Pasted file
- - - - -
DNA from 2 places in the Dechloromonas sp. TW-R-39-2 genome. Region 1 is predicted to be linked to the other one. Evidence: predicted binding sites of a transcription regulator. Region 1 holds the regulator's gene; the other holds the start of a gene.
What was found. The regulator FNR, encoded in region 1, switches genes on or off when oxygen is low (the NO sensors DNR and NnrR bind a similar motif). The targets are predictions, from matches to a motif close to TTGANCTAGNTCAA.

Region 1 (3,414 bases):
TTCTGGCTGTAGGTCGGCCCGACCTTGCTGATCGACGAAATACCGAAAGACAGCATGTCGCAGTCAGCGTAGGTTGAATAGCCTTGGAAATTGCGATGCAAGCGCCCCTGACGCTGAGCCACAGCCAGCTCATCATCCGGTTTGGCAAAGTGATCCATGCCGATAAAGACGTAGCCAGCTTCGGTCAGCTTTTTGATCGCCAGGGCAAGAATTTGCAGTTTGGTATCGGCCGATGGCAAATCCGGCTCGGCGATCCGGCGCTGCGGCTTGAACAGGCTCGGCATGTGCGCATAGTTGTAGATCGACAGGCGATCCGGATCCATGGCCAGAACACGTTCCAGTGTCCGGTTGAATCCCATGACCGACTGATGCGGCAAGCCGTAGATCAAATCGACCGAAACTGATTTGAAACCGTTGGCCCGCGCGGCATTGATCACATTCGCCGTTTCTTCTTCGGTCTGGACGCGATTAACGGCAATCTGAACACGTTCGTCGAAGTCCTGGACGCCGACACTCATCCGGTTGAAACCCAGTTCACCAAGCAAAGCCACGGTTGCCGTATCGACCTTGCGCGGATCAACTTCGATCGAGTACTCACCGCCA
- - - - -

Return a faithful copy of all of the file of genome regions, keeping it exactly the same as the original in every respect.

DNA from 2 places in the Dechloromonas sp. TW-R-39-2 genome. Region 1 is predicted to be linked to the other one. Evidence: predicted binding sites of a transcription regulator. Region 1 holds the regulator's gene; the other holds the start of a gene.
What was found. The regulator FNR, encoded in region 1, switches genes on or off when oxygen is low (the NO sensors DNR and NnrR bind a similar motif). The targets are predictions, from matches to a motif close to TTGANCTAGNTCAA.

Region 1 (3,414 bases):
TTCTGGCTGTAGGTCGGCCCGACCTTGCTGATCGACGAAATACCGAAAGACAGCATGTCGCAGTCAGCGTAGGTTGAATAGCCTTGGAAATTGCGATGCAAGCGCCCCTGACGCTGAGCCACAGCCAGCTCATCATCCGGTTTGGCAAAGTGATCCATGCCGATAAAGACGTAGCCAGCTTCGGTCAGCTTTTTGATCGCCAGGGCAAGAATTTGCAGTTTGGTATCGGCCGATGGCAAATCCGGCTCGGCGATCCGGCGCTGCGGCTTGAACAGGCTCGGCATGTGCGCATAGTTGTAGATCGACAGGCGATCCGGATCCATGGCCAGAACACGTTCCAGTGTCCGGTTGAATCCCATGACCGACTGATGCGGCAAGCCGTAGATCAAATCGACCGAAACTGATTTGAAACCGTTGGCCCGCGCGGCATTGATCACATTCGCCGTTTCTTCTTCGGTCTGGACGCGATTAACGGCAATCTGAACACGTTCGTCGAAGTCCTGGACGCCGACACTCATCCGGTTGAAACCCAGTTCACCAAGCAAAGCCACGGTTGCCGTATCGACCTTGCGCGGATCAACTTCGATCGAGTACTCACCGCCA